Wednesday, March 07, 2007

Hillaryonics: A Disease Sweeping the Nation

Let this be the first notice (at least as far as I know) of a new syndrome sweeping America called Hillaryonics, named of course after our current Democratic presidential frontrunner.

Hillaryonics, as I define it, is an irrational fear of foreigners, particularly their capital. It is the science, no make that the art, of looking back to that lovely time in America when unions got what they demanded, airlines were able to charge exorbitant fares with the assistance of government, and the American consumer was obliged to buy a car that cost too much, ran too little and was design challenged.

Hillaryonics is also characterized by excessive jealousy and/or fear of those who earned their wealth rather than inheriting it. As such the malady encourages one to take from the ugly rich, like investment bankers, and give to the beautiful poor, such as performance artists and ballerinas.

Hillaryonics also has been known to actually alter a person’s speech pattern and add or drop an accent depending on your latitude. The illness has even been found to modify one’s recollection of childhood. For example, during the latter stages of the disease, individuals who grew up in opulence have been known to discuss the shame of growing up in an economically segregated community and having to shop at the Wal-Mart for their back to school clothes.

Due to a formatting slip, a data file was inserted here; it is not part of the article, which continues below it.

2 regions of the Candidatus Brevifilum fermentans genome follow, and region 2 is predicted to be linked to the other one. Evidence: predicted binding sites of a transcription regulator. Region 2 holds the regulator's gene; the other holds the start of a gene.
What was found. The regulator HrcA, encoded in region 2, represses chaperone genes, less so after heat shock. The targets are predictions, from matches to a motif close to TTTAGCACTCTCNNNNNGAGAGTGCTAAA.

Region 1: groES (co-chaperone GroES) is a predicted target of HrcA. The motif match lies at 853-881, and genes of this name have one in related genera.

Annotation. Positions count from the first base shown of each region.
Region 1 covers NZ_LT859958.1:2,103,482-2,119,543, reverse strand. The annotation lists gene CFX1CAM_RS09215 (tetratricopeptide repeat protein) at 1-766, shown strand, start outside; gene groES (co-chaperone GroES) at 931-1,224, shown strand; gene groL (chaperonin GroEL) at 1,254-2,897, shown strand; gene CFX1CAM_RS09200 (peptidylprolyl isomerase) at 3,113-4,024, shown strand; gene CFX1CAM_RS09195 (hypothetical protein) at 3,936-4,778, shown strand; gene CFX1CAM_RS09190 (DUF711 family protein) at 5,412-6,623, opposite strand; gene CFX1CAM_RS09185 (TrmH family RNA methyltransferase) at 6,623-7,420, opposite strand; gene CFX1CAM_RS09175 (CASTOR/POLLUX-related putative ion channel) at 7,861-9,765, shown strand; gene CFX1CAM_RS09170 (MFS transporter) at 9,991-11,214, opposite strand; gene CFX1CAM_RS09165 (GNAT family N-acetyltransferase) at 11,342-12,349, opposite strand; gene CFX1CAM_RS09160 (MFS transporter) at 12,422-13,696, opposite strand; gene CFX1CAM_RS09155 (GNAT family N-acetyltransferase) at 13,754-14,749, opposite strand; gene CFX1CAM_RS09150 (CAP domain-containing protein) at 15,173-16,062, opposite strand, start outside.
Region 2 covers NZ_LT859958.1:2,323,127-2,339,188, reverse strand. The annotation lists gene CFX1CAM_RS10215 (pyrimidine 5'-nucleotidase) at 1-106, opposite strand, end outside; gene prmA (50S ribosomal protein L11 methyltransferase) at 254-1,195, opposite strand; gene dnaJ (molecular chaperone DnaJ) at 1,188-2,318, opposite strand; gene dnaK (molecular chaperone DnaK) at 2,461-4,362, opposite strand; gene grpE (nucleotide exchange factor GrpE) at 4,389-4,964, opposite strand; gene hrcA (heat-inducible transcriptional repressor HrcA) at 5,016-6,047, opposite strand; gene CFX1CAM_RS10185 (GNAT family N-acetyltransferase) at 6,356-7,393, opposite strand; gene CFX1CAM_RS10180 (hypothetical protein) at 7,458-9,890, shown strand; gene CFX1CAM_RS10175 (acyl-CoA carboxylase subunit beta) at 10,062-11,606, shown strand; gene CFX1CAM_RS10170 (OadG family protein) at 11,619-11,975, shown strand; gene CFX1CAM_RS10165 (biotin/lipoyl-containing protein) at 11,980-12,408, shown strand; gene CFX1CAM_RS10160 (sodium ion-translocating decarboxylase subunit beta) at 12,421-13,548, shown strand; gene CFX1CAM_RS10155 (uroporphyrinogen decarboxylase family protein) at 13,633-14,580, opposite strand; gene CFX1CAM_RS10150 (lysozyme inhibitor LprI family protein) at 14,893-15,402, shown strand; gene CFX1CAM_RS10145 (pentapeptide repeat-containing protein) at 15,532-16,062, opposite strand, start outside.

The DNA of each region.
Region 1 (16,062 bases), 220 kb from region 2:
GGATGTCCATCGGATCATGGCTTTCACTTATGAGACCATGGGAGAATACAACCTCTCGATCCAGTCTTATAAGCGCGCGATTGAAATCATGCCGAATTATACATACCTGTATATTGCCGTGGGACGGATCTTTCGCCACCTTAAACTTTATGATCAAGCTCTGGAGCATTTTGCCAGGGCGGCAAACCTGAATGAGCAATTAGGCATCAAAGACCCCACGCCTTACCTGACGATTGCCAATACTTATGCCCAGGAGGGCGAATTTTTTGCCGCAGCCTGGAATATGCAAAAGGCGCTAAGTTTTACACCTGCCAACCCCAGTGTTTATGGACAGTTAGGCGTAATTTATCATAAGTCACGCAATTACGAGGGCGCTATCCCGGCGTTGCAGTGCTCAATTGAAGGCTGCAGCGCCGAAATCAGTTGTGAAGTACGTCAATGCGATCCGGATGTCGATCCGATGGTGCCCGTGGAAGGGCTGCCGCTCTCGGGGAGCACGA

Oddly, the symptoms of Hillaryonics disappear when in the presence of rich Hollywood types. Unfortunately, most of those infected with the disease do not have the resources to regularly travel to southern California to battle bouts of Hillaryonics.

What are the first symptoms of the disease? You may have early stage Hillaryonics if you find yourself: a) working shorter and shorter work weeks, b) placing your economic hopes on winning the lottery, c) writing in Hugo Chavez for president in the 2008 elections, and d) flying in a private jet to attend a rally castigating big business for their contributions to global warming. A remedy can be found in Adam Smith's Wealth of Nations or Milton Friedman's Free to Choose.

Ernie Goss

1 comment:

Shawn said...

Hi Dr. Goss,

There is a classic argument in economics. Does society in fact function according to theories or are theories based off how society acts? Paul Krugman often argues a society is not yet functioning according to a theory. Thus, it isn't a theory which is flawed, but society is not properly adhering to the theory. Others argue theories sometimes cannot be practically applied.

Now comes the example. Bushnomics pursues large tax cuts to fund economic growth. If the poor and middle class do not reap the benefits they will soon look elsewhere. In the long run, economic reality wins. but in the short run, perception wins. Bush perceived to taxpayers the cuts were for all. After years of hearing this and not reaping the benefits, the poor and middle class are looking elsewhere. Even Ben Stein, a strong concervative economist, is calling for tax increases to help the middle and low income brackets.

Hillaryonics may be what you say, although I doubt it is a disease. After all, Clintonomics was great! However, people are showing they want anything but Bushonomics.

I read Freidman's Freedom to Choose. I always thought Japan's zero or really negative interest rates of the ninties proved Friedman's theory false.